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The dark days of summer

Special to The Times

In “THE WAY WE ARE,” a concise, razor-sharp book of existential musings, philosopher Allen Wheelis describes the “margin of terror.” Just beyond the agreed-upon scheme of things, like the raw desert and wild places at the edge of the paved city, it’s the territory where pain and grief and mystery are too much to reconcile. “We look away, pretend it does not exist, is of no importance, a deviation, a neurosis perhaps.”

That self-deception, Wheelis contends, is the essence of the social pact, a matter of survival. You don’t gaze directly at Medusa -- and, as a rule, you certainly don’t do it in summer movies, those mega-escapist mass entertainments. But as a quick scan of current big-screen protagonists attests, mainstream filmmakers are not always playing by that rule anymore; not only are they not looking away from the margin of terror, they’re sometimes setting up camp there. Even cartoon characters and those based on comic books are gazing straight into the abyss.

Darkness has rarely been the central subject of large-scale fare -- it might surface as a tone or stance or an intermittent generator of shock. To temper and defuse the horror, filmmakers -- ardently independent ones as well as those working for studios -- often have adopted a twisted, winking jokiness, the punch line a la Quentin Tarantino or the Coens having become all but obligatory. But to varying degrees, 2008’s summer tent-pole titles are forgoing irony as they walk quite purposefully into the darker realms of storytelling, and critics are embracing that darkness, whether it’s an undercurrent (“Iron Man”) or a defining principle (a certain Batman movie).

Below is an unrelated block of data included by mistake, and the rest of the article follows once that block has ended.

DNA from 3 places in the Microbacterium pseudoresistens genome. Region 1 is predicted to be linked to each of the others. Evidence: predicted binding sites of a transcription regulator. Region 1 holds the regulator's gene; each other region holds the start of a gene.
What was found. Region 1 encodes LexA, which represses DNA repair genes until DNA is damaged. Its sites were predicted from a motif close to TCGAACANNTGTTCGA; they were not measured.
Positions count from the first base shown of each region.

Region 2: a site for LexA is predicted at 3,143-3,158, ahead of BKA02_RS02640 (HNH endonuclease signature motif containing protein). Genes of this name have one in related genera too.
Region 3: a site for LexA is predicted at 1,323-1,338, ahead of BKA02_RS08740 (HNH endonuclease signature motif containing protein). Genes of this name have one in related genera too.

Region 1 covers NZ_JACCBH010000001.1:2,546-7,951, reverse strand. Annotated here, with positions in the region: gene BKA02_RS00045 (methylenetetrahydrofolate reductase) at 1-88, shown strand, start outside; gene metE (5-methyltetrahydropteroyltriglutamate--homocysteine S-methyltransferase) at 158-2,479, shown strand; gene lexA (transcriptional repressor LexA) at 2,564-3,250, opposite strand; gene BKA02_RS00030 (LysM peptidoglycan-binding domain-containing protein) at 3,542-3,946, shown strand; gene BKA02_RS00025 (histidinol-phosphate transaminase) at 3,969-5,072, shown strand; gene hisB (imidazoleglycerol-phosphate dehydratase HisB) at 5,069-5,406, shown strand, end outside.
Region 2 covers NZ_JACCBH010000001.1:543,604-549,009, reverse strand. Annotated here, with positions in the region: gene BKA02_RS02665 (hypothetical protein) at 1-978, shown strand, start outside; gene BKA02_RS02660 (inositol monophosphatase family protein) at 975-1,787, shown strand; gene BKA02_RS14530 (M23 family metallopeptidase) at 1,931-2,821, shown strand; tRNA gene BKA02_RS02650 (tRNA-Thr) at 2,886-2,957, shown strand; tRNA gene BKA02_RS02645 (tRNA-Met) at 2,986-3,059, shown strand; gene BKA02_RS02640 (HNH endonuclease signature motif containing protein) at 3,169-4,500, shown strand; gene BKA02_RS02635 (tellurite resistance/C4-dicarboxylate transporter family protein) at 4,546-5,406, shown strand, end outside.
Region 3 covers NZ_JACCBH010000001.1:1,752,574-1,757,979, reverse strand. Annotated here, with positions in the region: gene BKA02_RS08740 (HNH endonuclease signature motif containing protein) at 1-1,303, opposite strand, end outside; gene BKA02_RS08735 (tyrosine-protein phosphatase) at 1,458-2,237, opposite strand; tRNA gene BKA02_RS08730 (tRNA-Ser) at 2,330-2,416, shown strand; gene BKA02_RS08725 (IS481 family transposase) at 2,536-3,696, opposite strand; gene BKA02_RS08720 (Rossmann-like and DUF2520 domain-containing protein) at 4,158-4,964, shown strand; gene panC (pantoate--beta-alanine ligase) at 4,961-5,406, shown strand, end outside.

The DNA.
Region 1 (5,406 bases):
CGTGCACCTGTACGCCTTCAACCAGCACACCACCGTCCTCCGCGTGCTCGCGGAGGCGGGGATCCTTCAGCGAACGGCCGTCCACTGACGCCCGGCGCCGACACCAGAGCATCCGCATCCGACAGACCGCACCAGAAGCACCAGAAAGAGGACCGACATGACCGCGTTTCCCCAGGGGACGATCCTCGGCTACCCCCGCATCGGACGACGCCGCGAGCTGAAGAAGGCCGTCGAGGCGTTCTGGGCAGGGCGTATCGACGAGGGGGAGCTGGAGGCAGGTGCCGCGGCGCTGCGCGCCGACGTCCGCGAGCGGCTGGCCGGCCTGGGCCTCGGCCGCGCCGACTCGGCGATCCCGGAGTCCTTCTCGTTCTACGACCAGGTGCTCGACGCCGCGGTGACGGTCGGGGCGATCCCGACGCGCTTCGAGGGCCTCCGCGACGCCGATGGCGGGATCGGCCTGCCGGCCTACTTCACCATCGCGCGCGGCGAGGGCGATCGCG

In the 38 reviews of “The Dark Knight” by Rotten Tomatoes’ “top critics,” 90% of which are favorable, readers will find 40 references to the film’s darkness, most of them admiring. Reviewers speak of the feature’s “dark vision” (Christopher Orr, the New Republic) and the way it “turns pulp into dark poetry” (Richard Corliss, Time). In this paper, Kenneth Turan praised the film for its “darker-than-usual themes that have implications for the way we live now.” Manohla Dargis of the New York Times observed that “Knight” “goes darker and deeper than any Hollywood movie of its comic-book kind,” and Newsday critic Rafer Guzman called it “a dark and highly complex drama [with] more brains than any other movie this summer.”

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If “dark” is the new “smart,” what do critics mean when they laud a film for its darkness? A number of things, to be sure, beyond aesthetic gloom to moral complexity and psychological depth; they’re welcoming the material’s serious exploration of primal impulses and clear-eyed depictions of corruption and amorality.

The oppressive, visceral power of “The Dark Knight” is rooted in such timeless themes but also taps into an urgent, of-the-moment despair that has resonated with critics. “Things are worse than ever,” a nameless reporter in the film declares with no small amount of anguish. And the official response he receives -- “The night is darkest just before the dawn” -- echoes with all the hollowness of today’s newscast sound bites.

Separating it from past incarnations, Christopher Nolan’s Gotham is not a stylized, self-contained universe but a realistic contemporary city. “Hancock” too, a far looser-limbed fantasy than “Dark Knight” but one that shares its focus on vigilantism and the loneliness of the long-distance crusader -- the protector-turned-destroyer -- places its events quite clearly in the real world, a Los Angeles of dive bars, bus-stop benches and traffic-vexed commuters persevering under a pall of crime.